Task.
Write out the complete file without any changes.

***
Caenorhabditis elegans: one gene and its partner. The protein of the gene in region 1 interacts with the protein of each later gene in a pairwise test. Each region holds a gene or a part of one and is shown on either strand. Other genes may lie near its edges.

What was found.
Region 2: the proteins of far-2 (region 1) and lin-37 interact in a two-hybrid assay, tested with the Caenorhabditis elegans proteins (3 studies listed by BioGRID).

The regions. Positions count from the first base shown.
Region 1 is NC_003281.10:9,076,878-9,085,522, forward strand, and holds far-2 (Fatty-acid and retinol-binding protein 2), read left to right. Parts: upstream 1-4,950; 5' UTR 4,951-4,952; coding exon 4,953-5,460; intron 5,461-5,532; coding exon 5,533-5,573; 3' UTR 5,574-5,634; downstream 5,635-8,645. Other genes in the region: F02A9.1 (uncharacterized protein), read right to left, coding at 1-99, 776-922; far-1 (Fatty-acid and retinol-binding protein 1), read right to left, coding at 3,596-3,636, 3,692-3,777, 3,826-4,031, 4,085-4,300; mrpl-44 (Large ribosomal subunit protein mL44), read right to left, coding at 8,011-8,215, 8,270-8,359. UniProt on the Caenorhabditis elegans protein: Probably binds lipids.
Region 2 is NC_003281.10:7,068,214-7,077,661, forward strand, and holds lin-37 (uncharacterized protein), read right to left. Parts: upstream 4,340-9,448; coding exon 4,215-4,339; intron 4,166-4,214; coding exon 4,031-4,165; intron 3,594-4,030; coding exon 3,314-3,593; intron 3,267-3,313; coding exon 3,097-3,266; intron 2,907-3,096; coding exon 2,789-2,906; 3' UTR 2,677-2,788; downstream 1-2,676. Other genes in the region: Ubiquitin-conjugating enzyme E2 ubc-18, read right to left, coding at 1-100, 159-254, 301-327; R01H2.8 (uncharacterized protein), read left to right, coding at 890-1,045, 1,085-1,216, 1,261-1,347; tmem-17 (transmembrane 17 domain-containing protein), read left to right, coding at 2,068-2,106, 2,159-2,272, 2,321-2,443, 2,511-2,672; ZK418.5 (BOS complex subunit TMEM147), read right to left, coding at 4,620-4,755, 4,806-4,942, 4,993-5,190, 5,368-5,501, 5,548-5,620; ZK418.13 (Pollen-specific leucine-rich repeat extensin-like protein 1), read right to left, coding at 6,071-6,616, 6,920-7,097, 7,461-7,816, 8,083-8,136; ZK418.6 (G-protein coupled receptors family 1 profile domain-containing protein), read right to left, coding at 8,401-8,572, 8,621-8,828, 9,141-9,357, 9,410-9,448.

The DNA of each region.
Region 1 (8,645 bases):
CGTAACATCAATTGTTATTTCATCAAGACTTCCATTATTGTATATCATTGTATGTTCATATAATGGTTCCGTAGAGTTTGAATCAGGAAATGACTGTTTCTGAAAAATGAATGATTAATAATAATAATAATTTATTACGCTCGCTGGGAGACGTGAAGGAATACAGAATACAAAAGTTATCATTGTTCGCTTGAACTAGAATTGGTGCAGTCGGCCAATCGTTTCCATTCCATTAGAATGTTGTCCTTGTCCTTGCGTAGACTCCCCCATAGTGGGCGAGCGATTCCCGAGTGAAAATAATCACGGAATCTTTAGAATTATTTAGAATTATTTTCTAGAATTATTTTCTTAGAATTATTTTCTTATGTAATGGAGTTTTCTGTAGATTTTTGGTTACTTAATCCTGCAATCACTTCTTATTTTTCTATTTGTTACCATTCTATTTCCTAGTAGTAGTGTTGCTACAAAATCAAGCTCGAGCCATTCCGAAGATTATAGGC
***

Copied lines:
Caenorhabditis elegans: one gene and its partner. The protein of the gene in region 1 interacts with the protein of each later gene in a pairwise test. Each region holds a gene or a part of one and is shown on either strand. Other genes may lie near its edges.

What was found.
Region 2: the proteins of far-2 (region 1) and lin-37 interact in a two-hybrid assay, tested with the Caenorhabditis elegans proteins (3 studies listed by BioGRID).

The regions. Positions count from the first base shown.
Region 1 is NC_003281.10:9,076,878-9,085,522, forward strand, and holds far-2 (Fatty-acid and retinol-binding protein 2), read left to right. Parts: upstream 1-4,950; 5' UTR 4,951-4,952; coding exon 4,953-5,460; intron 5,461-5,532; coding exon 5,533-5,573; 3' UTR 5,574-5,634; downstream 5,635-8,645. Other genes in the region: F02A9.1 (uncharacterized protein), read right to left, coding at 1-99, 776-922; far-1 (Fatty-acid and retinol-binding protein 1), read right to left, coding at 3,596-3,636, 3,692-3,777, 3,826-4,031, 4,085-4,300; mrpl-44 (Large ribosomal subunit protein mL44), read right to left, coding at 8,011-8,215, 8,270-8,359. UniProt on the Caenorhabditis elegans protein: Probably binds lipids.
Region 2 is NC_003281.10:7,068,214-7,077,661, forward strand, and holds lin-37 (uncharacterized protein), read right to left. Parts: upstream 4,340-9,448; coding exon 4,215-4,339; intron 4,166-4,214; coding exon 4,031-4,165; intron 3,594-4,030; coding exon 3,314-3,593; intron 3,267-3,313; coding exon 3,097-3,266; intron 2,907-3,096; coding exon 2,789-2,906; 3' UTR 2,677-2,788; downstream 1-2,676. Other genes in the region: Ubiquitin-conjugating enzyme E2 ubc-18, read right to left, coding at 1-100, 159-254, 301-327; R01H2.8 (uncharacterized protein), read left to right, coding at 890-1,045, 1,085-1,216, 1,261-1,347; tmem-17 (transmembrane 17 domain-containing protein), read left to right, coding at 2,068-2,106, 2,159-2,272, 2,321-2,443, 2,511-2,672; ZK418.5 (BOS complex subunit TMEM147), read right to left, coding at 4,620-4,755, 4,806-4,942, 4,993-5,190, 5,368-5,501, 5,548-5,620; ZK418.13 (Pollen-specific leucine-rich repeat extensin-like protein 1), read right to left, coding at 6,071-6,616, 6,920-7,097, 7,461-7,816, 8,083-8,136; ZK418.6 (G-protein coupled receptors family 1 profile domain-containing protein), read right to left, coding at 8,401-8,572, 8,621-8,828, 9,141-9,357, 9,410-9,448.

The DNA of each region.
Region 1 (8,645 bases):
CGTAACATCAATTGTTATTTCATCAAGACTTCCATTATTGTATATCATTGTATGTTCATATAATGGTTCCGTAGAGTTTGAATCAGGAAATGACTGTTTCTGAAAAATGAATGATTAATAATAATAATAATTTATTACGCTCGCTGGGAGACGTGAAGGAATACAGAATACAAAAGTTATCATTGTTCGCTTGAACTAGAATTGGTGCAGTCGGCCAATCGTTTCCATTCCATTAGAATGTTGTCCTTGTCCTTGCGTAGACTCCCCCATAGTGGGCGAGCGATTCCCGAGTGAAAATAATCACGGAATCTTTAGAATTATTTAGAATTATTTTCTAGAATTATTTTCTTAGAATTATTTTCTTATGTAATGGAGTTTTCTGTAGATTTTTGGTTACTTAATCCTGCAATCACTTCTTATTTTTCTATTTGTTACCATTCTATTTCCTAGTAGTAGTGTTGCTACAAAATCAAGCTCGAGCCATTCCGAAGATTATAGGC